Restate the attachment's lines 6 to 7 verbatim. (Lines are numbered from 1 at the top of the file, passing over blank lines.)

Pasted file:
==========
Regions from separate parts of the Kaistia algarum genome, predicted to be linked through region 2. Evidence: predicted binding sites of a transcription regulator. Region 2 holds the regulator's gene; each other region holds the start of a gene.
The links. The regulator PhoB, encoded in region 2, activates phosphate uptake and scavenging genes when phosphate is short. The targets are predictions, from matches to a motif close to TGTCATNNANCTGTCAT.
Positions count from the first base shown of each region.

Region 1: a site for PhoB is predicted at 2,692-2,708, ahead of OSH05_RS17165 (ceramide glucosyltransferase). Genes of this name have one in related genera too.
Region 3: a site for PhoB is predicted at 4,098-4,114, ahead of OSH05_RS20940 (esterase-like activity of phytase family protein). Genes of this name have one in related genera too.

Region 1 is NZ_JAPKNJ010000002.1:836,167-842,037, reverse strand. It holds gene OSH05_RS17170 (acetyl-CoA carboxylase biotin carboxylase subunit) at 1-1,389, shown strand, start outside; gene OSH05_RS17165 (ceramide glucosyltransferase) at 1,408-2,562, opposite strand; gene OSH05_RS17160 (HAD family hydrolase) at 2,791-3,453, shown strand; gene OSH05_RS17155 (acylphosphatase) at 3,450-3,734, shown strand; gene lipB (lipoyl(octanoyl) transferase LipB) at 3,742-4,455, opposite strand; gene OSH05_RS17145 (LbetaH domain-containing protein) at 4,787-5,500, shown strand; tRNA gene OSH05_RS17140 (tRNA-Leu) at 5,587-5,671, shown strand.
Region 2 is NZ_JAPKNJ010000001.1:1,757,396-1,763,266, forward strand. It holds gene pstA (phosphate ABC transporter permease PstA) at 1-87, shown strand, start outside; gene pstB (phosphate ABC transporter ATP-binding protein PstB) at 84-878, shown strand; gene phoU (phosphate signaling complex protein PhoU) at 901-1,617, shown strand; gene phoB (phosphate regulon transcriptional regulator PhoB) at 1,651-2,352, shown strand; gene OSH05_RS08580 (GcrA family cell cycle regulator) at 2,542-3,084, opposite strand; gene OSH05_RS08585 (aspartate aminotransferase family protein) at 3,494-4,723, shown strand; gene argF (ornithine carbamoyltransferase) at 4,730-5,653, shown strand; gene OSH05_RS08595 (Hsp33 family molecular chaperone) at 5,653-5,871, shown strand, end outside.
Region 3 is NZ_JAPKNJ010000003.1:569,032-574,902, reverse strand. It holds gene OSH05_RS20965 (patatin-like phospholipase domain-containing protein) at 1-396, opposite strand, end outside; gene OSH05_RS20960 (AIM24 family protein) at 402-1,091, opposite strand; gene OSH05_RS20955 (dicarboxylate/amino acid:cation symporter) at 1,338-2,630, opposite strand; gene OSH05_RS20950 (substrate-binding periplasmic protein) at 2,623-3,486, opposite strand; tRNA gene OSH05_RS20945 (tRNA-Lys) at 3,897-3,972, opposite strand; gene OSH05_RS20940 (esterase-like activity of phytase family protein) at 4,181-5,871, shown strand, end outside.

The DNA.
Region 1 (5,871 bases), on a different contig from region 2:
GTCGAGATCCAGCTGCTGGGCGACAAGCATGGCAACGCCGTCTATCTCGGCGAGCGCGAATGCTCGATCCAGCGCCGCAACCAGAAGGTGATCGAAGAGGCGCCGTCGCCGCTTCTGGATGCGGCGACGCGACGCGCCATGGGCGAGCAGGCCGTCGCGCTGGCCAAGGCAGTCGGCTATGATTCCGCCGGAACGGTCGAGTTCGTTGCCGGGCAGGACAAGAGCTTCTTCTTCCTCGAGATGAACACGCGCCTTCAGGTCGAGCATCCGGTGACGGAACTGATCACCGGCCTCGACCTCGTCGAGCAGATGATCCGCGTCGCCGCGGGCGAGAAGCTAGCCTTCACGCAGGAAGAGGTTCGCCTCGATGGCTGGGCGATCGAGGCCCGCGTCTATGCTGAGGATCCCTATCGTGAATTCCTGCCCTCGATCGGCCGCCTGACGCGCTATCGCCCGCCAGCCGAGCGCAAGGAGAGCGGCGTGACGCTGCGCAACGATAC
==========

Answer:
Region 1 is NZ_JAPKNJ010000002.1:836,167-842,037, reverse strand. It holds gene OSH05_RS17170 (acetyl-CoA carboxylase biotin carboxylase subunit) at 1-1,389, shown strand, start outside; gene OSH05_RS17165 (ceramide glucosyltransferase) at 1,408-2,562, opposite strand; gene OSH05_RS17160 (HAD family hydrolase) at 2,791-3,453, shown strand; gene OSH05_RS17155 (acylphosphatase) at 3,450-3,734, shown strand; gene lipB (lipoyl(octanoyl) transferase LipB) at 3,742-4,455, opposite strand; gene OSH05_RS17145 (LbetaH domain-containing protein) at 4,787-5,500, shown strand; tRNA gene OSH05_RS17140 (tRNA-Leu) at 5,587-5,671, shown strand.
Region 2 is NZ_JAPKNJ010000001.1:1,757,396-1,763,266, forward strand. It holds gene pstA (phosphate ABC transporter permease PstA) at 1-87, shown strand, start outside; gene pstB (phosphate ABC transporter ATP-binding protein PstB) at 84-878, shown strand; gene phoU (phosphate signaling complex protein PhoU) at 901-1,617, shown strand; gene phoB (phosphate regulon transcriptional regulator PhoB) at 1,651-2,352, shown strand; gene OSH05_RS08580 (GcrA family cell cycle regulator) at 2,542-3,084, opposite strand; gene OSH05_RS08585 (aspartate aminotransferase family protein) at 3,494-4,723, shown strand; gene argF (ornithine carbamoyltransferase) at 4,730-5,653, shown strand; gene OSH05_RS08595 (Hsp33 family molecular chaperone) at 5,653-5,871, shown strand, end outside.